Donating blood is a wonderful act that doesn’t take a lot of effort and can save a life. I (Emma) have been donating blood for ten years now, when my iron counts allows, and was thankfully able to donate last on September 23.
However, as with most aspects of my life, I’m looking to make my blood donation more eco-friendly and these are the steps I’ve taken over the past couple of sessions to improve the greenness of my blood recycling. (I know, it’s technically reuse, but blood recycling sounds better.)
(This is the closest thing Shades of Green has to a Halloween post in 2019. Don’t worry, we’re not going to talk about blood.)
I used to donate with a friend at Fratton Park, which would mean she’d pick me up on her way home from work or I’d have to get down there via a lift or public transport. However, given that I tend to feel really faint (or actually faint) after giving blood, getting the bus home by myself is not an option, especially when the buses from there to my house are fairly lacklustre.
After my friend got pregnant and couldn’t donate, I switched to the Mountbatten Centre, which is close enough to walk to and I take one of my parents with me.
There are blood donation locations all over Portsmouth, so there should be one close enough to you to walk/get the bus from home or work. (Just take someone with you.)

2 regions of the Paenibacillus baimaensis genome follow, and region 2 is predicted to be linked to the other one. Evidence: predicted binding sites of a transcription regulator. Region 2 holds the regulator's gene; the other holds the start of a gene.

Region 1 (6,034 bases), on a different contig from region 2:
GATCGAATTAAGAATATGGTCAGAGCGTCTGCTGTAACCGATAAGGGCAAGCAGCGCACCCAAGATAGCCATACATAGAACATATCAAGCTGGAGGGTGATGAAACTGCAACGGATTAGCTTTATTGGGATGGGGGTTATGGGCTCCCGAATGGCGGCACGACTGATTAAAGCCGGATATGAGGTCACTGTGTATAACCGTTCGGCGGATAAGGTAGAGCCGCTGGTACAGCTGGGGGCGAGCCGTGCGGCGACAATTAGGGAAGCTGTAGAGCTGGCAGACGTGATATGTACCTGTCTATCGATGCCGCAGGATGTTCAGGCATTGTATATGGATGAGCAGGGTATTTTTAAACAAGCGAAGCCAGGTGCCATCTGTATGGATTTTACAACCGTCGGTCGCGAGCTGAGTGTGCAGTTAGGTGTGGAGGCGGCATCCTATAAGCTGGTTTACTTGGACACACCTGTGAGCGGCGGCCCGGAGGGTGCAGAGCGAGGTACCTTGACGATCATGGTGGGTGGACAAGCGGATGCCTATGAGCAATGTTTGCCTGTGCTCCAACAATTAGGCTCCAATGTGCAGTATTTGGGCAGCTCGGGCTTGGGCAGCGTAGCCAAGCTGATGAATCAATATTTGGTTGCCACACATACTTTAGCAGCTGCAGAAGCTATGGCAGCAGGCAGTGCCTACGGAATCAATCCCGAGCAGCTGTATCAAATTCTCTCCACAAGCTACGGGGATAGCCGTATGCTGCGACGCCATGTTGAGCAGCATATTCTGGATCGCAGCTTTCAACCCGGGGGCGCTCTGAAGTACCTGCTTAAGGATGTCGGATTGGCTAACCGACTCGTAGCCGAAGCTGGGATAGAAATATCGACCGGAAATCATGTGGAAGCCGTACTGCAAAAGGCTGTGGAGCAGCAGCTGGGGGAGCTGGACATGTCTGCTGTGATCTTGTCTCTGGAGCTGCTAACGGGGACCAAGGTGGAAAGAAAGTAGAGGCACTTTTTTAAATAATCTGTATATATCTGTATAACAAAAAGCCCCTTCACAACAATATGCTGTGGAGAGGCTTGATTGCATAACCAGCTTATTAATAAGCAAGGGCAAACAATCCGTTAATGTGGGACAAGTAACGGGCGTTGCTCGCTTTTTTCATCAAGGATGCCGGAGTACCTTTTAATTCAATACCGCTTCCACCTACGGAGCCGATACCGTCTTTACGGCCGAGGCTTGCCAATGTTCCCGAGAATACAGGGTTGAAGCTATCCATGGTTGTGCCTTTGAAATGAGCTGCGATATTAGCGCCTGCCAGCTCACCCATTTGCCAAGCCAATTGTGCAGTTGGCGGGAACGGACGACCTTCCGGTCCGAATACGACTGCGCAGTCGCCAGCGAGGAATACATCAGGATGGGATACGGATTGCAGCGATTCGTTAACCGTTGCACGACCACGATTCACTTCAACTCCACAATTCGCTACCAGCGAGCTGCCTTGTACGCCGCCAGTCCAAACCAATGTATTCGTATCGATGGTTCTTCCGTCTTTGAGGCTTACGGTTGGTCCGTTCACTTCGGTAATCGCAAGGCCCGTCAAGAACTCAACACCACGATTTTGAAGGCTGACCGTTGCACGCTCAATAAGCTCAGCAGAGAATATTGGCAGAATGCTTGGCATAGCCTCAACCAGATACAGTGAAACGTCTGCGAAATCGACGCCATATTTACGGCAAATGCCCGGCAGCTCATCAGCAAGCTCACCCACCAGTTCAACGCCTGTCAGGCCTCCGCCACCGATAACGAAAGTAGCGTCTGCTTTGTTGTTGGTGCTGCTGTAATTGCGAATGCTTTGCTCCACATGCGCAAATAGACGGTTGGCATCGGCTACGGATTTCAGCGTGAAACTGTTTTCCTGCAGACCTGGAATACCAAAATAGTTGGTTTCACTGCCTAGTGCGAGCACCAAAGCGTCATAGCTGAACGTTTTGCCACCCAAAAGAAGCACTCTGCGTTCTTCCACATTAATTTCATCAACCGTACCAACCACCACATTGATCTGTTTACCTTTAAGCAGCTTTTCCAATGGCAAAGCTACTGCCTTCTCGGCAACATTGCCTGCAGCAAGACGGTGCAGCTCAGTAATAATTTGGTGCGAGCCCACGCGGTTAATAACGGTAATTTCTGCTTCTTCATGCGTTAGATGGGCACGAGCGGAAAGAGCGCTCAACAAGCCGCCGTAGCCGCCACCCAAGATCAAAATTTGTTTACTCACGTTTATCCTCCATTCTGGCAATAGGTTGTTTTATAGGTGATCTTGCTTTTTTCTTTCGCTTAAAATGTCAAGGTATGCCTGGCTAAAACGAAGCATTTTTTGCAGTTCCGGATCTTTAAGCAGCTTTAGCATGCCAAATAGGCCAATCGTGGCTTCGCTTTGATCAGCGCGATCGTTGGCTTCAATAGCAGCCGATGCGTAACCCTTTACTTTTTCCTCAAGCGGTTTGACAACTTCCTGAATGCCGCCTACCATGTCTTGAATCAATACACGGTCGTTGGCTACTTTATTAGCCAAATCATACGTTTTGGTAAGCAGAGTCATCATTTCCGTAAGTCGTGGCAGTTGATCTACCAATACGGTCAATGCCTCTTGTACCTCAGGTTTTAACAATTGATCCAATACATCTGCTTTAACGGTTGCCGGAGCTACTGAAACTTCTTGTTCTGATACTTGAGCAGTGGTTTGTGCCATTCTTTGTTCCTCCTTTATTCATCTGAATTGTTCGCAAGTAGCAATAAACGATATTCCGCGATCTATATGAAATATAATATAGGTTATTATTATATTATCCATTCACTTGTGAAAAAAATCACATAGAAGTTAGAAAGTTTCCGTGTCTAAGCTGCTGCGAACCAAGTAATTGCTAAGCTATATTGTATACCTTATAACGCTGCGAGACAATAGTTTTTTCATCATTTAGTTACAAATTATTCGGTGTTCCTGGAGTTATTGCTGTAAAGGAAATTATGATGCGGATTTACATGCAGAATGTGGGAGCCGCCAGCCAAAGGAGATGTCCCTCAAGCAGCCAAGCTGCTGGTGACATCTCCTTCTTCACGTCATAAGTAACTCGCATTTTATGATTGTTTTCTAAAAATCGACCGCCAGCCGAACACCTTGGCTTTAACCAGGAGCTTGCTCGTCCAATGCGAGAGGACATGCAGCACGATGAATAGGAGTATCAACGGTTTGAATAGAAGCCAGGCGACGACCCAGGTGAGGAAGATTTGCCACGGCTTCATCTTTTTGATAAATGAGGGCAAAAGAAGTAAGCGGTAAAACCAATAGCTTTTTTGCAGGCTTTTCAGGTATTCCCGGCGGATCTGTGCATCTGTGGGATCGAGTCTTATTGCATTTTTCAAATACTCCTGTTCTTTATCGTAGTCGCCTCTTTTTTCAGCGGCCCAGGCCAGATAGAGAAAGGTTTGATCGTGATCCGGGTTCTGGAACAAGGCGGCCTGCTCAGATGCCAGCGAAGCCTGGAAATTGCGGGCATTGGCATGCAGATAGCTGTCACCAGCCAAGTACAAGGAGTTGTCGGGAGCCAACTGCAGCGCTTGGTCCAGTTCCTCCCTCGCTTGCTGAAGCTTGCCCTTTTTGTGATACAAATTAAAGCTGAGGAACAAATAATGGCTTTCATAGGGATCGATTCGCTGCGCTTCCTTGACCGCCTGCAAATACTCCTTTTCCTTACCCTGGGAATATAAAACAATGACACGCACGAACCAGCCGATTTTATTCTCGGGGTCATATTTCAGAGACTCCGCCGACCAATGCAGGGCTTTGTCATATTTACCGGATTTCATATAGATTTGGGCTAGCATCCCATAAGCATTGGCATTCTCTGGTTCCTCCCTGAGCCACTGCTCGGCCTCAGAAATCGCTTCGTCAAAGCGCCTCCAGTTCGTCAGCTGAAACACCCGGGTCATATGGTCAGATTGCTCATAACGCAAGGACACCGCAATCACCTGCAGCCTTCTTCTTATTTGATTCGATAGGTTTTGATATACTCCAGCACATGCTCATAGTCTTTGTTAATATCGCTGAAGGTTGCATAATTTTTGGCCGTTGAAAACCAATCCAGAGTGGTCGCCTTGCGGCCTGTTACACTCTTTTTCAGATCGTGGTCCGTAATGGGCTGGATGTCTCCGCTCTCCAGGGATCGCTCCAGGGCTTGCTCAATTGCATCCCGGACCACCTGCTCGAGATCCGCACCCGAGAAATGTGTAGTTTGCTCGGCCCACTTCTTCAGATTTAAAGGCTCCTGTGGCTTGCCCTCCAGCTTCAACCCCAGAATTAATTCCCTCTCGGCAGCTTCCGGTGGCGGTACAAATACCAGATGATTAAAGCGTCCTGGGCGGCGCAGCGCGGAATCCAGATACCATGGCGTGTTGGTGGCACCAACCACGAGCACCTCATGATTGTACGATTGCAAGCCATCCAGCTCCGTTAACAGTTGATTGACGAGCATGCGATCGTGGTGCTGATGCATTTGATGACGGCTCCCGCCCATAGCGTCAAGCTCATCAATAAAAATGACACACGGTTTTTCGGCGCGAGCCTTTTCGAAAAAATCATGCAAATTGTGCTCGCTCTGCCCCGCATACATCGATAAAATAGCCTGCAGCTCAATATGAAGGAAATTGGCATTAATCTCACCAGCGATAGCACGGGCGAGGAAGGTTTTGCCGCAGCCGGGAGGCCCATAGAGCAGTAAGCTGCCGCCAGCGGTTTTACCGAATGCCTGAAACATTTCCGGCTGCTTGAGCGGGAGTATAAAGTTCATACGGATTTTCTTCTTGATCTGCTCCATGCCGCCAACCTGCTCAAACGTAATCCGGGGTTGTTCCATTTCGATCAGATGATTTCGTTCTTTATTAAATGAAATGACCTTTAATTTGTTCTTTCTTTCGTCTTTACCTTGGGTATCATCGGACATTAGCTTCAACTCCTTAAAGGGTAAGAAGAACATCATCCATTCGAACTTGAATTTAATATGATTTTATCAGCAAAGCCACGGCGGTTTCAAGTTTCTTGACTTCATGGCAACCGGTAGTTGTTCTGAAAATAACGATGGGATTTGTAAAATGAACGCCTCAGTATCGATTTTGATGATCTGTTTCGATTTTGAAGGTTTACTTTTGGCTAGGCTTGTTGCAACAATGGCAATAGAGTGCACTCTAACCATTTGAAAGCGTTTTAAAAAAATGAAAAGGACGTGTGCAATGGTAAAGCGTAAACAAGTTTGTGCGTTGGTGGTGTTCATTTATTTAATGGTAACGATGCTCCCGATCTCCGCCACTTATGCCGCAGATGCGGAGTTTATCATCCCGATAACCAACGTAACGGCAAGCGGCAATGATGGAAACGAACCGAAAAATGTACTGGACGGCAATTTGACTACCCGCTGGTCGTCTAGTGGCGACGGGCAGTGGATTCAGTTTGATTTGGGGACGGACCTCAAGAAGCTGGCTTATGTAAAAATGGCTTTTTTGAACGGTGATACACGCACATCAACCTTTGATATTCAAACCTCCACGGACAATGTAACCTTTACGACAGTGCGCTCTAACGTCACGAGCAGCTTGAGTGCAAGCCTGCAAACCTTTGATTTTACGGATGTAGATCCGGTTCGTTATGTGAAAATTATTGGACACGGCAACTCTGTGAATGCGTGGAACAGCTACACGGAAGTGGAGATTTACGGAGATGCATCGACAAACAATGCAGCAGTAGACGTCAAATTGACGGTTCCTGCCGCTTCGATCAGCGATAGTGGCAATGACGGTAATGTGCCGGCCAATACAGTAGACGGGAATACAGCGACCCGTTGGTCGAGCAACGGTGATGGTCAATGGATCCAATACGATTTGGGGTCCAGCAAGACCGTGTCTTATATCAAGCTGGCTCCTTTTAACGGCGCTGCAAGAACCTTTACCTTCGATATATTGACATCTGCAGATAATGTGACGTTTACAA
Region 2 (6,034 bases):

You’ve heard me and Tamara talk about water bottles for two years now and I’m going to encourage you to get one again. In my experience, you can fill up your water bottle with squash or water from the dispenser on the snack table before your donation and have the nurse refill it from the jug after donation. No need to use unrecyclable plastic cups.
If you like hot drinks after donating blood (you can only have them from your second donation onwards!), then take a pre-filled flask because the hot drink machines don’t look like they can accommodate a traditional or travel mug, only the disposable cups.
However, if you do want a hot drink and forget your thermos, you can always take the cup with you to be disposed of in the carton banks, at Gunwharf, or at Costa.
It’s highly recommended that you have a snack before and after donating blood, preferably something that’s very sugary or very salty. With that in mind, why not take some sweet fruits, like an orange, with you to enjoy and avoid packaging?
If you’ve forgotten your snack, opt for one of those provided that comes in recyclable packaging. As spotted on an earlier donation, Portsmouth’s blood donation team will take crisp packets for recycling as long as you put them in the right box or you can opt for a chocolate bar or popcorn if you plan to take the packaging home to recycle.
Two-minute recycling pick
Nurses don’t often have the time to sort out the bins for plastic bottles and other recycling that others have thrown in the bin by the pre or post-donation snack tables. While you’re waiting there, see if there’s anything in the bin that shouldn’t be and move it.
Full disclosure, my dad actually did this while I was complaining about feeling faint (weakling!) and not wanting to leave, so he should get the credit.
And finally, remember to compost the cotton pad that they stick over your arm. (importantly, not the plaster or the tape), rather than throwing it in the bin.
That’s it from me this month, but let me know in the comments if you have a blood donation coming up and if you have any more eco tips about it for me.